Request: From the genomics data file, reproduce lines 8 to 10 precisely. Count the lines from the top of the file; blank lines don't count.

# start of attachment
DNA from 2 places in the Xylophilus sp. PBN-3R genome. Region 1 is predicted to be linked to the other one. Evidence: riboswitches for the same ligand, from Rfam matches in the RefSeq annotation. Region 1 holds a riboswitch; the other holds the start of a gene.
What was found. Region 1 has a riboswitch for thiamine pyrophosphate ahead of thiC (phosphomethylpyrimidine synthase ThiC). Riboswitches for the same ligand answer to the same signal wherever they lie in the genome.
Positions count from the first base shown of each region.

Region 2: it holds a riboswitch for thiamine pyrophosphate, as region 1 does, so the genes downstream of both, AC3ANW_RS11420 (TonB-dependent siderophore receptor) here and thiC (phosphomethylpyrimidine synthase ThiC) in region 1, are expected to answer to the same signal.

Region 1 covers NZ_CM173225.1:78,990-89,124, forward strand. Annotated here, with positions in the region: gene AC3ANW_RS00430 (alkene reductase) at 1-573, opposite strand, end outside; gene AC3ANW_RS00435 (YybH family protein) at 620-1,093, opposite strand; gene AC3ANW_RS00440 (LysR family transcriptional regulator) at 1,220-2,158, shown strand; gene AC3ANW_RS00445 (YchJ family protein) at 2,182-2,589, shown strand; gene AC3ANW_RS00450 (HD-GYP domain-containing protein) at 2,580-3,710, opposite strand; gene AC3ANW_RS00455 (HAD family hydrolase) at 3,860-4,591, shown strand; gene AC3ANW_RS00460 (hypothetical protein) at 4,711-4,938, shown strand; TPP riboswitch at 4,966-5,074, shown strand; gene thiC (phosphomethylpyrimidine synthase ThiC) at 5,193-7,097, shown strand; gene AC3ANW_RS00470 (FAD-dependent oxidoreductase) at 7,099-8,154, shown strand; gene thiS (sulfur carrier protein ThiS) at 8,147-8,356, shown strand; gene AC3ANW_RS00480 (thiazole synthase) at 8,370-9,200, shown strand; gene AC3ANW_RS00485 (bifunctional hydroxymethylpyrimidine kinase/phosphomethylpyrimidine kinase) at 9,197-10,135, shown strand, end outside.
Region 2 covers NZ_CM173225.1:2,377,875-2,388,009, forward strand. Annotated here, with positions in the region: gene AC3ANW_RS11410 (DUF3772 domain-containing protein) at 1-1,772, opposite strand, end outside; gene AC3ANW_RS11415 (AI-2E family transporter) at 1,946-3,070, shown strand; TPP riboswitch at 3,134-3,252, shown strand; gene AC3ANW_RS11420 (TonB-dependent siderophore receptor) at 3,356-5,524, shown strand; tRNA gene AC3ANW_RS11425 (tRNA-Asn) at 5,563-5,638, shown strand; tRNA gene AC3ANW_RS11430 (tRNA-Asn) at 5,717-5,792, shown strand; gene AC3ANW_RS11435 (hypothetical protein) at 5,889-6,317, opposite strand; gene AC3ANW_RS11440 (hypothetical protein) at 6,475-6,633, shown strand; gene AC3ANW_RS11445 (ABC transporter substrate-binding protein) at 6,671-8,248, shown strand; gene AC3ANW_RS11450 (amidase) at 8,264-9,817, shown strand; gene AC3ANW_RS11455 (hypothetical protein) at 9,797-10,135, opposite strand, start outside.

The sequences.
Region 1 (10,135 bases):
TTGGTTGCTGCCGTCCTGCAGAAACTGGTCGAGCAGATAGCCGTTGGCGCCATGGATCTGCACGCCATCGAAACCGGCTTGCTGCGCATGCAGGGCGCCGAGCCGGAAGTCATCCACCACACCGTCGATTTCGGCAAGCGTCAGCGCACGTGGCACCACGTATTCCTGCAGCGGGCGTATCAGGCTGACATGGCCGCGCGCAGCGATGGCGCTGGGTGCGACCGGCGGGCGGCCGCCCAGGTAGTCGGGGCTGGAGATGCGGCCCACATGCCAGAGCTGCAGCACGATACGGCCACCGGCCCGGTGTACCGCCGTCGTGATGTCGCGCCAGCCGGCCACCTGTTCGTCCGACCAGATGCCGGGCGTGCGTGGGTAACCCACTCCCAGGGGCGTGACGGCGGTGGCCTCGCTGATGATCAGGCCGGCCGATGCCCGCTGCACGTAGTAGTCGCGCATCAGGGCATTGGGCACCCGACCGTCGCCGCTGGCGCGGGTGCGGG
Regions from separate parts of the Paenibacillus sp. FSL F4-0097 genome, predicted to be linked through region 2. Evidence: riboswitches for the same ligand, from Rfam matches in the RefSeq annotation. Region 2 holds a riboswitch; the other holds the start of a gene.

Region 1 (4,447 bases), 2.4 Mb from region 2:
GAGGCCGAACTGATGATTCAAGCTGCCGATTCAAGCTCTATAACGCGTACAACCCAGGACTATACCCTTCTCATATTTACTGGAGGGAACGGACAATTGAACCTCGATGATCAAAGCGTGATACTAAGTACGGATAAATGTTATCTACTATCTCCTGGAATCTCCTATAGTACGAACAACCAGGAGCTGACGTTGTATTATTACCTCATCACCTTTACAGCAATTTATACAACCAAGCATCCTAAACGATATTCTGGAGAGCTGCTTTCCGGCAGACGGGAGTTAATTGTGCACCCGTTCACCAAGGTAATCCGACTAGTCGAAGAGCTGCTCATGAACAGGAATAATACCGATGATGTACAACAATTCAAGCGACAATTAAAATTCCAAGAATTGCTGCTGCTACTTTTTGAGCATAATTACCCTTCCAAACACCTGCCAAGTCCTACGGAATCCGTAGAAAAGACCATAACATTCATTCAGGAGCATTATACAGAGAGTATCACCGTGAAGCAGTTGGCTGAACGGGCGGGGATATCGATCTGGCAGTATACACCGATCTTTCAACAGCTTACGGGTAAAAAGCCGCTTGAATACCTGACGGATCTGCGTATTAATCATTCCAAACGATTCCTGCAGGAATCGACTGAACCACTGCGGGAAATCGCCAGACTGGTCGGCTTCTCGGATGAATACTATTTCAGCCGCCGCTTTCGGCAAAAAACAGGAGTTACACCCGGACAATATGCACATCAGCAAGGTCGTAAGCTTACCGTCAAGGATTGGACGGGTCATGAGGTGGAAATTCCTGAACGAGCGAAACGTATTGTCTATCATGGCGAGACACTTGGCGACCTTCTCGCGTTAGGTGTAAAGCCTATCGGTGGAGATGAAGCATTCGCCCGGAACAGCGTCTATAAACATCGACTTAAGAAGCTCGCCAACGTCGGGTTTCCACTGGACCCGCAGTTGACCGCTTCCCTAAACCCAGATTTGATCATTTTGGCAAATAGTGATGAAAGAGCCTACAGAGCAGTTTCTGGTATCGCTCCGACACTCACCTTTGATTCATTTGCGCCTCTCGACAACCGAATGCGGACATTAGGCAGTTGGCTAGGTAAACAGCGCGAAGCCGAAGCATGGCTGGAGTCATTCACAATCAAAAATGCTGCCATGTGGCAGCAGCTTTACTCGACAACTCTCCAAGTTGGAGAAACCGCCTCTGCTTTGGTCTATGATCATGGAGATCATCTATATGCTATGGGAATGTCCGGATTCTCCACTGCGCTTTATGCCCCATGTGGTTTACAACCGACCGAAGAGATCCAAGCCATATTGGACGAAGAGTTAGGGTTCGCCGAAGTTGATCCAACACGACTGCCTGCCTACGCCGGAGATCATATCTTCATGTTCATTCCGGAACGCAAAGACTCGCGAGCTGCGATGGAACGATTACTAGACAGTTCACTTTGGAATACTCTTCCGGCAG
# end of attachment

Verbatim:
Region 1 (10,135 bases):
TTGGTTGCTGCCGTCCTGCAGAAACTGGTCGAGCAGATAGCCGTTGGCGCCATGGATCTGCACGCCATCGAAACCGGCTTGCTGCGCATGCAGGGCGCCGAGCCGGAAGTCATCCACCACACCGTCGATTTCGGCAAGCGTCAGCGCACGTGGCACCACGTATTCCTGCAGCGGGCGTATCAGGCTGACATGGCCGCGCGCAGCGATGGCGCTGGGTGCGACCGGCGGGCGGCCGCCCAGGTAGTCGGGGCTGGAGATGCGGCCCACATGCCAGAGCTGCAGCACGATACGGCCACCGGCCCGGTGTACCGCCGTCGTGATGTCGCGCCAGCCGGCCACCTGTTCGTCCGACCAGATGCCGGGCGTGCGTGGGTAACCCACTCCCAGGGGCGTGACGGCGGTGGCCTCGCTGATGATCAGGCCGGCCGATGCCCGCTGCACGTAGTAGTCGCGCATCAGGGCATTGGGCACCCGACCGTCGCCGCTGGCGCGGGTGCGGG
Regions from separate parts of the Paenibacillus sp. FSL F4-0097 genome, predicted to be linked through region 2. Evidence: riboswitches for the same ligand, from Rfam matches in the RefSeq annotation. Region 2 holds a riboswitch; the other holds the start of a gene.